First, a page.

LONDON (Reuters) - British films and talent were nominated for a slew of Oscars on Tuesday, securing most of the picks in the best actor category, several entries for best film as well for many technical categories.
Britons Daniel Day-Lewis, Gary Oldman and Daniel Kaluuya were nominated in the leading actor category for their roles in “Phantom Thread,” “Darkest Hour,” and “Get Out” respectively.
British actress Sally Hawkins was nominated for her leading role performance in dark fantasy “The Shape of Water,” while British “Phantom Thread” actress Lesley Manville was nominated for a supporting performance.
“Great to see a host of cracking British contenders in this year’s Oscar nominations lineup,” Matt Hancock, Secretary of Date for Digital, Culture Media and Sport, posted on Twitter.
World War Two drama “Dunkirk” received the second-most nominations overall, with eight including a directing nomination for Christopher Nolan, trailing Guillermo del Toro’s “The Shape of Water,” which received 13.
Irish actress Saorise Ronan was also nominated for her leading performance in “Lady Bird”,
“How long before the British media start to claim Saoirse Ronan following her Oscar nomination?” user Ryan O’D asked on Twitter.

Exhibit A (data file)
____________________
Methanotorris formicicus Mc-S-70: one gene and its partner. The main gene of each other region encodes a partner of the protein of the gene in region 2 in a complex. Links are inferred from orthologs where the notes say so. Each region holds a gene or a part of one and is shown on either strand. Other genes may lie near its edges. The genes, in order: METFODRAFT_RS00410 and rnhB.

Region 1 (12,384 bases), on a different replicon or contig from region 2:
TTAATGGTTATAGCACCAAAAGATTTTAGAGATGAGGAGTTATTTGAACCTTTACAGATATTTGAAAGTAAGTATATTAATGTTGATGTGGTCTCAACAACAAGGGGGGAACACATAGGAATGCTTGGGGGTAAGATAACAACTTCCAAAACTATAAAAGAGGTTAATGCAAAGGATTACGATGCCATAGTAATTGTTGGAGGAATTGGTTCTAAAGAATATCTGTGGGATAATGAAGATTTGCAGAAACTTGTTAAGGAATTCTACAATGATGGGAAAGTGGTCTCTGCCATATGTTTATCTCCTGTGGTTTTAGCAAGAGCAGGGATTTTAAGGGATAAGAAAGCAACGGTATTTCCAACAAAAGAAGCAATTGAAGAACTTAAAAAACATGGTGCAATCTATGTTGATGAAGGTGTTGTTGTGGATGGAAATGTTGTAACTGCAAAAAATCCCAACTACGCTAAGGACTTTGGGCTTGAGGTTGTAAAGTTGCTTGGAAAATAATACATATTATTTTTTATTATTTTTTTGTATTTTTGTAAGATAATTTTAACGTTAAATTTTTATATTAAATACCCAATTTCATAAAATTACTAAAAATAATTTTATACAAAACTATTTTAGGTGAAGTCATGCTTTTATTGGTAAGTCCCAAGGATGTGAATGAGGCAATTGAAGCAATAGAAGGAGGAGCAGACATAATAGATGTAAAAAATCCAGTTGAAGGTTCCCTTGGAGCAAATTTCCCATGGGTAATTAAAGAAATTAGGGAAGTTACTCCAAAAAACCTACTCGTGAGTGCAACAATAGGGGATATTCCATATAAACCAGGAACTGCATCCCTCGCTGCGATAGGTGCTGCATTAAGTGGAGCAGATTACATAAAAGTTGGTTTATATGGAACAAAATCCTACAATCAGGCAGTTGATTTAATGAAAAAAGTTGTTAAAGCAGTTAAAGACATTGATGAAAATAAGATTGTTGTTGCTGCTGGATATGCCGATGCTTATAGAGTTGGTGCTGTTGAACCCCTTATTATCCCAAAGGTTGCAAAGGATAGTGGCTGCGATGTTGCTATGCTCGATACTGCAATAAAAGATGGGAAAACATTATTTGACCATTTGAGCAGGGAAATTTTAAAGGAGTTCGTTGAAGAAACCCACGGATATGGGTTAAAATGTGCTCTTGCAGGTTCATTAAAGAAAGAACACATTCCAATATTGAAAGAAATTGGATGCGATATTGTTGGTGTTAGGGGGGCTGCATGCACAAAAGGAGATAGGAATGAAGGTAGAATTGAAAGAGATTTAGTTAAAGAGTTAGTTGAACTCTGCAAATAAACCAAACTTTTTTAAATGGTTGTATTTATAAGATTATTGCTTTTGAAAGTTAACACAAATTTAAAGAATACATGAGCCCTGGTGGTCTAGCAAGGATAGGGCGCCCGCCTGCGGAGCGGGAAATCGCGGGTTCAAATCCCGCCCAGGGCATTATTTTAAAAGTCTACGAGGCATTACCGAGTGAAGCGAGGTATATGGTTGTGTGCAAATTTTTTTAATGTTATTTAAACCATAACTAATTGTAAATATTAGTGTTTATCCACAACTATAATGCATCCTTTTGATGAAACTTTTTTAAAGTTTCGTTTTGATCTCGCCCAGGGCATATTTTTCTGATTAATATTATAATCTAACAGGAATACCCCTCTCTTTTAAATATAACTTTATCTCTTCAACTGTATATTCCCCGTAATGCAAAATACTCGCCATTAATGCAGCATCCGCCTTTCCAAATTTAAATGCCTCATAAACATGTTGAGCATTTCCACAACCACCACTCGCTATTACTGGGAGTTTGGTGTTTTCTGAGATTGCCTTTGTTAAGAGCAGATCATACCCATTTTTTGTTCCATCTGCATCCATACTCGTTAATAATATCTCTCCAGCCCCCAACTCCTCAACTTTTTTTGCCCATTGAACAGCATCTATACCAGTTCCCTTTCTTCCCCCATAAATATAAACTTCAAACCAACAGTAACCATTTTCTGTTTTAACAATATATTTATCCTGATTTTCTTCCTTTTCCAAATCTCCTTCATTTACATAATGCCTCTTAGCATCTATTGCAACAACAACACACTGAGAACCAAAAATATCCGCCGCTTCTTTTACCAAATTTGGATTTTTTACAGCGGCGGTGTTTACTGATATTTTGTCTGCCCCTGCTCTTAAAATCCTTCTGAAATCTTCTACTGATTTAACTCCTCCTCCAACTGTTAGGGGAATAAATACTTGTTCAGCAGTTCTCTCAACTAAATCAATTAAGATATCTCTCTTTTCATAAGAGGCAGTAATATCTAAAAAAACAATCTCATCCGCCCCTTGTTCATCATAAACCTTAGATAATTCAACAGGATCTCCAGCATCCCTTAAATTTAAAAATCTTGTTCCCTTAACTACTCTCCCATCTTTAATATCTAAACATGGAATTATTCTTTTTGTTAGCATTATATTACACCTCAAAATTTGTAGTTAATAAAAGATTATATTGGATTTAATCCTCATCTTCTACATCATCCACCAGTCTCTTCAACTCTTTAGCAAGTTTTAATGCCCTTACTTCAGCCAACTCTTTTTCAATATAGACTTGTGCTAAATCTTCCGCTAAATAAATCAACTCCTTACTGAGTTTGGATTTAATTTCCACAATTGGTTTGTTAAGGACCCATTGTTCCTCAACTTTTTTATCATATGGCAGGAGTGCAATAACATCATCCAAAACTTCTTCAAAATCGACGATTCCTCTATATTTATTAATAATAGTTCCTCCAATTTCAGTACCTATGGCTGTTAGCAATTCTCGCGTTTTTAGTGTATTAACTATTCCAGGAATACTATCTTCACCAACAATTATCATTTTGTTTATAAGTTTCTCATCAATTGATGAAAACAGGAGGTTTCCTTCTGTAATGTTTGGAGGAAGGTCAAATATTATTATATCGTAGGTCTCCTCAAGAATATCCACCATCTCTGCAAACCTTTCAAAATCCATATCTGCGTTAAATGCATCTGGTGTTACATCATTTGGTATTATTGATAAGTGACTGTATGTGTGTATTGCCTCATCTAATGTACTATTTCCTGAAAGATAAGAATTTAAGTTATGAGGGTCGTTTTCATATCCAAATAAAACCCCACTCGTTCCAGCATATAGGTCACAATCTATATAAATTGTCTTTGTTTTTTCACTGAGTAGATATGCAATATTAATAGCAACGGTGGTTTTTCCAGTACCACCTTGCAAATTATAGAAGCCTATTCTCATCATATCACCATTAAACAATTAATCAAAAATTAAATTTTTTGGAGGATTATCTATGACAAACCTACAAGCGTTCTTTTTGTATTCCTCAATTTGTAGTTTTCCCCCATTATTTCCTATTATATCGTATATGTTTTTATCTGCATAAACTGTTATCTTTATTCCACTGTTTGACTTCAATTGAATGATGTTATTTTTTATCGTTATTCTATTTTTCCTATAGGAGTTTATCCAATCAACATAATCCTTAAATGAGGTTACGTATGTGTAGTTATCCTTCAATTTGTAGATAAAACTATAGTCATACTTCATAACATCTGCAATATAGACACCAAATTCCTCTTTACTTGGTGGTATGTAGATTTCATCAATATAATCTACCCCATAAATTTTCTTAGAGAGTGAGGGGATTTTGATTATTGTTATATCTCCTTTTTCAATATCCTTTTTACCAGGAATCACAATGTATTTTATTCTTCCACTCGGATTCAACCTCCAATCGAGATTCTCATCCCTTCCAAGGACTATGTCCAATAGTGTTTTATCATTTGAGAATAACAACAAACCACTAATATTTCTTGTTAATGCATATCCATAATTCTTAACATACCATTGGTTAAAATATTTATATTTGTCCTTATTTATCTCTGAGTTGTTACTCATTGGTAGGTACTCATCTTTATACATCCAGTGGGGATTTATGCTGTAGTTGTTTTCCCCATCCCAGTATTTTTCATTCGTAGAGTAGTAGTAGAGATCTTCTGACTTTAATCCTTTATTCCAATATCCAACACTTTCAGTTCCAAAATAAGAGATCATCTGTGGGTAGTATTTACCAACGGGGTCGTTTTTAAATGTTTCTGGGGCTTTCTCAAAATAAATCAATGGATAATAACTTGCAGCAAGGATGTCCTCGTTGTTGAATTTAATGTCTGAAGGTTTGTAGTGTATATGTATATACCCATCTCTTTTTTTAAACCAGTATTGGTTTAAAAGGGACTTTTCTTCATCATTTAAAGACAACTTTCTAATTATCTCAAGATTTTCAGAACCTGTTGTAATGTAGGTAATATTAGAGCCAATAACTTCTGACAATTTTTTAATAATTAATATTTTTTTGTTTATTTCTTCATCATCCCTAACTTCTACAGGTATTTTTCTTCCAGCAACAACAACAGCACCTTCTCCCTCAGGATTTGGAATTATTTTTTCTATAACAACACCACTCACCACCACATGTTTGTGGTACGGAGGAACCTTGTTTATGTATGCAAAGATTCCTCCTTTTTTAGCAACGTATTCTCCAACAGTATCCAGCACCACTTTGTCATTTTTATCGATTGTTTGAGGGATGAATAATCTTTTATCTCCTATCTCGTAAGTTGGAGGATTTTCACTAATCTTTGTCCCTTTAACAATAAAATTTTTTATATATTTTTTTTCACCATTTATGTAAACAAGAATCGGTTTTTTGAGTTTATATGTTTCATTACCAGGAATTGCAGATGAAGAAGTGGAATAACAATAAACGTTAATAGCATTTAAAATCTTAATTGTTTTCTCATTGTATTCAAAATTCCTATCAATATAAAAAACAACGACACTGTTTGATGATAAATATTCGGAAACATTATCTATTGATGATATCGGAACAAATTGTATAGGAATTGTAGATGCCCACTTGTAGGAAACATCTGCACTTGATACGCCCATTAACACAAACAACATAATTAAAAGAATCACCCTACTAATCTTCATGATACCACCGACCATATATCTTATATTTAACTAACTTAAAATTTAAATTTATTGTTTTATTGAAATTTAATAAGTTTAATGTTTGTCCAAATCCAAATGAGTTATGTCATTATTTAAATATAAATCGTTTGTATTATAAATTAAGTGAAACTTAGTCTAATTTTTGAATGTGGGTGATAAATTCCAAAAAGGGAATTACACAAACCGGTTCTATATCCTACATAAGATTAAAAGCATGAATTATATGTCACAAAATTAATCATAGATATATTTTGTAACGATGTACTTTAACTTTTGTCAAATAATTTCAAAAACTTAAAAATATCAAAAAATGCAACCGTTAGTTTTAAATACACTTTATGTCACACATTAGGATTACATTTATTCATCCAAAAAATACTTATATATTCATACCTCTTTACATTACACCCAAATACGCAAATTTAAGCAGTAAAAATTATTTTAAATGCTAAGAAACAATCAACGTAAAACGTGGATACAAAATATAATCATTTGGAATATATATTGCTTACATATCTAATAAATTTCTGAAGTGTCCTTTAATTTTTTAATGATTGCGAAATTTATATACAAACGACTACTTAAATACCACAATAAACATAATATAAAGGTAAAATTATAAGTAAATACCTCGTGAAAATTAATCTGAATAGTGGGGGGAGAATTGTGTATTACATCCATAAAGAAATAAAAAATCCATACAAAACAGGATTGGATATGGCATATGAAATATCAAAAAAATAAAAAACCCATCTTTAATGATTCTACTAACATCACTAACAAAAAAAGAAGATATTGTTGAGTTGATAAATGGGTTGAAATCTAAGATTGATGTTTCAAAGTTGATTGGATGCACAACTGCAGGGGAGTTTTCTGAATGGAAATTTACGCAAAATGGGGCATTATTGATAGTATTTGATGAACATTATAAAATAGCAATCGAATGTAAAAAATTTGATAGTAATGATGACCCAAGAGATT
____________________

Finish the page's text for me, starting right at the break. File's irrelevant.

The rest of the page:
“Three Billboards Outside Ebbing Missouri,” helmed by British director Martin McDonagh, was nominated in the best film category, and star Frances McDormand was nominated for best leading actress, though McDonagh was not nominated for directing the critically acclaimed film.
Oldman has already won a Golden Globe and a British Academy of Film and Television Arts (BAFTA) award for his performance as Winston Churchill in “Darkest Hour”, though he faces stiff competition from three-time Oscar winner Day-Lewis, among others.
In the technical arena, British director Edgar Wright tweeted his satisfaction with his musical heist caper “Baby Driver,” receiving nominations for film, sound and sound effects editing.
In recent years, Britain has produced films that have dominated the prestigious awards, with Danny Boyle’s “Slumdog Millionaire,” winning eight Oscars in 2009, and Tom Hooper’s “The King’s Speech,” taking four major awards in 2010.
Eric Fellner, nominated for his role in producing “Darkest Hour,” told Reuters that government subsidy had helped to shore up the industry and allowed British talent to succeed on the global stage.
“(Subsidy) made a massive difference. And that’s why you’re seeing so many people in so many different departments that are British, working on the biggest and smallest films all around the world and getting accolades like Oscar nominations today.”
Writing by Mark Hanrahan in London; editing by Mark Heinrich